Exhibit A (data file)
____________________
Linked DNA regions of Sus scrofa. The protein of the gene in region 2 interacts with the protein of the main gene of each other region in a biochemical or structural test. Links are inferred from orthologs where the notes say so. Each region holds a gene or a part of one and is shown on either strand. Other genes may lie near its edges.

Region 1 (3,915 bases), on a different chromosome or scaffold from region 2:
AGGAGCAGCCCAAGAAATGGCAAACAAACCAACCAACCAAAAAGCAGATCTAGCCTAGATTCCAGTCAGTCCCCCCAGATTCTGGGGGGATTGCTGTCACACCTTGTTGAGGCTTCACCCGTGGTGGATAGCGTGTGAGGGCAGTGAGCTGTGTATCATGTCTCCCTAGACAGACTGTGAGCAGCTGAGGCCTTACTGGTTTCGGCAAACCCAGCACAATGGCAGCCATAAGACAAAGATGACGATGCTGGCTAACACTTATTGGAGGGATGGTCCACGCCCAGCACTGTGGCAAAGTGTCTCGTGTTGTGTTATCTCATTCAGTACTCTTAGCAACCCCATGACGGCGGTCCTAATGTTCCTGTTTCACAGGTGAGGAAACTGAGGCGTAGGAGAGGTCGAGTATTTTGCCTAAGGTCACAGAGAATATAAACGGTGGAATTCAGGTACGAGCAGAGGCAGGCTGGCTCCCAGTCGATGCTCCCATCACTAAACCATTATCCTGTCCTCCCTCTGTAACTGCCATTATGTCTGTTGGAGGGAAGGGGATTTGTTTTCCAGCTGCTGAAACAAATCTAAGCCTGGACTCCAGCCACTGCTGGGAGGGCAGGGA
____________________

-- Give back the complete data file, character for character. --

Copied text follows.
Linked DNA regions of Sus scrofa. The protein of the gene in region 2 interacts with the protein of the main gene of each other region in a biochemical or structural test. Links are inferred from orthologs where the notes say so. Each region holds a gene or a part of one and is shown on either strand. Other genes may lie near its edges.

Region 1 (3,915 bases), on a different chromosome or scaffold from region 2:
AGGAGCAGCCCAAGAAATGGCAAACAAACCAACCAACCAAAAAGCAGATCTAGCCTAGATTCCAGTCAGTCCCCCCAGATTCTGGGGGGATTGCTGTCACACCTTGTTGAGGCTTCACCCGTGGTGGATAGCGTGTGAGGGCAGTGAGCTGTGTATCATGTCTCCCTAGACAGACTGTGAGCAGCTGAGGCCTTACTGGTTTCGGCAAACCCAGCACAATGGCAGCCATAAGACAAAGATGACGATGCTGGCTAACACTTATTGGAGGGATGGTCCACGCCCAGCACTGTGGCAAAGTGTCTCGTGTTGTGTTATCTCATTCAGTACTCTTAGCAACCCCATGACGGCGGTCCTAATGTTCCTGTTTCACAGGTGAGGAAACTGAGGCGTAGGAGAGGTCGAGTATTTTGCCTAAGGTCACAGAGAATATAAACGGTGGAATTCAGGTACGAGCAGAGGCAGGCTGGCTCCCAGTCGATGCTCCCATCACTAAACCATTATCCTGTCCTCCCTCTGTAACTGCCATTATGTCTGTTGGAGGGAAGGGGATTTGTTTTCCAGCTGCTGAAACAAATCTAAGCCTGGACTCCAGCCACTGCTGGGAGGGCAGGGA